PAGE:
I quit watching ABC Nat'l news about a month after Ms. Sawyer got the job of lead newscaster for exactly this reason: statements that are simply not true. Time and again, in their short teaser ads for the evening news, ABC and the local affiliate promise the "dramatic new" video or story.

HEAR ME!!!! If I want drama, I'll watch wrestling.
I just. want. the news.

The point of the story was at the very end! She talked about registering with FEMA.COM as the fix for the masses who had 'no warning'. (My momma used to tell me, 'Sure, I believe that. Now, tell me another one.)

Ron Paul is right. Big government finds a 'problem' (proven not to exist by this blog by Rob White) and spends federal debt to fix that 'problem.'

May God bless all those that suffered loss during these storms. Living on the Oklahoma end of tornado alley, I have seen many similar scenes. And God bless the people who did their jobs and saved lives. THEY should be the point of this story.

IT Guy said...

I live in Birmingham and can tell Diane and anyone else that needs to know that my wife told me at 6 PM Sunday night that tornados were expected. I pulled up the NWS web site and looked at the radar and saw storms in Arkansas at the time and said, not, it will be morning before they get here.

At 8 PM,my wife and son came in from a friend's house and said they were going to sleep in the "man cave" basement room... which I said was fine but not to bring the non-house-trained dogs into the carpeted room, but the dogs could stay in the tiled area next to that room. They opted to stay in the bedroom for a while.

I was in the "man cave" basement room at 10 PM and looked at the NWS radar again and saw storms were popping up in central MS in front of the main line I had seen that was just at the Arkansas/Mississippi border and I let them know that storms would be coming sooner than I thought (but right when they were originally predicted).

Needless to say, everything went north of Birmingham and we are South so we were fine but we did spend much of the night in the basement, based on reports that my wife had heard early in the day and confirmation through the NWS web site and of course, ABC 33/40 through the night.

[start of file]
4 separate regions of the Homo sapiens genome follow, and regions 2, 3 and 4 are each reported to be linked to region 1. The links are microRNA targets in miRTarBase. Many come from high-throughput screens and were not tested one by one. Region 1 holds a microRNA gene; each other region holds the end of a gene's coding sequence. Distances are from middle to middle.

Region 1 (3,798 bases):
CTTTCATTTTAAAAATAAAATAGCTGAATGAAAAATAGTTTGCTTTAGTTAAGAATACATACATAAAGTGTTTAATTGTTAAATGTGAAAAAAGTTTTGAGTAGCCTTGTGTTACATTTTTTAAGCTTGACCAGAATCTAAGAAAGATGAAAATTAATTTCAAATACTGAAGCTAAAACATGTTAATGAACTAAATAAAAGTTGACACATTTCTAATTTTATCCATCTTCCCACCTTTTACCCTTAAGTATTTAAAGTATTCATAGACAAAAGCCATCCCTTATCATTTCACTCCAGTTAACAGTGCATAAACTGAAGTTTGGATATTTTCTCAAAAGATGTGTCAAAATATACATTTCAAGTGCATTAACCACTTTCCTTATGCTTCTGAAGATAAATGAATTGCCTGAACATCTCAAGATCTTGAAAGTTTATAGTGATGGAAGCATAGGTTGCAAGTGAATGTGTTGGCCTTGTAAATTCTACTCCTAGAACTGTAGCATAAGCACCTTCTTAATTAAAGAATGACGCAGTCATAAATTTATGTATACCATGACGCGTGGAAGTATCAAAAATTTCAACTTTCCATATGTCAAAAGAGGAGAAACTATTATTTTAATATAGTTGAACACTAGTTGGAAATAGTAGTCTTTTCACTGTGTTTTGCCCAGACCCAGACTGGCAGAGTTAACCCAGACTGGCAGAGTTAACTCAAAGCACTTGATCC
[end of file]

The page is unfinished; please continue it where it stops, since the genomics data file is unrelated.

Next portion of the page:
We were well warned and we don't really even watch the news that much! I don't know where my wife first heard about it early in the afternoon, but she did. And then as per usual, she called her family to be sure they were aware.

If everyone would take to time, once they hear about the potential, to let their friends and family know, that would spread the news like wildfire -- even to those who don't monitor it all day.

Our company has an employee from the Clay/Trussville area that heard the sirens, got out of bed and went to the basement, only to have the roof collapse onto their bed when the storm got there. She is safe and sound because there was a warning!

Rob White said...

Several readers have commented and/or e-mailed me stating that they have clicked on the link that we provided and sent a comment directly to ABC News.

If the number of hits that we're seeing on the blog today has any correlation, I think ABC is getting hammered with our feedback. Question is - will they respond? (Don't hold your breath).

James Spann, the popular TV Meteorologist in Birmingham, has challenged Ms. Sawyer to a debate as to whether the storms struck "without warning". I don't think he's holding his breath waiting for a reply either...

Rob

Rob White said...

IT Guy,

Thanks for your comment. You are correct in that word of mouth (or spreading the word like wildfire) works wonders, especially in today's social media dominant/"always on" society.

Regardless of the source, I'm glad to hear that your wife got the word and alerted you and your family to keep an eye on the weather. That's truly what it's all about...

Ron said...

The issue of "without warning" depends on the person. Since this was a nighttime event, with a watchbox issued at 11pm CST, I could easily see where an individual who is not tied to the internet on their smart phone (me for one), and doesn't watch much TV, didn't get the word that tornadoes were a possibility overnight. Despite all of the watches, warnings, blogging, etc, there still is a responsibility required on the part of the citizen to stay informed. The NWS can't knock on everyone's door and wake them up. That said, "without warning" will always be a sexier news headline and get more attention.

Rob White said...

Ron,

Thanks for the comment. I agree 100% that personal responsibility always plays a role in these situations. However, to say that the storms struck "without warning" as ABC News did is completely false.

By your own admission there were forecasts, watches and warnings in effect well before the storms struck. The question as to whether or not every person heard and acted on them is another matter. I would suggest that the fact that the death toll from a strong tornado occurring at night was so low (but certainly still tragic for those families) would suggest that most did know about the threat and took some type of precaution before turning in for the night (see comments from IT Guy and others).

Thanks again,

Rob

jaffa said...

Great.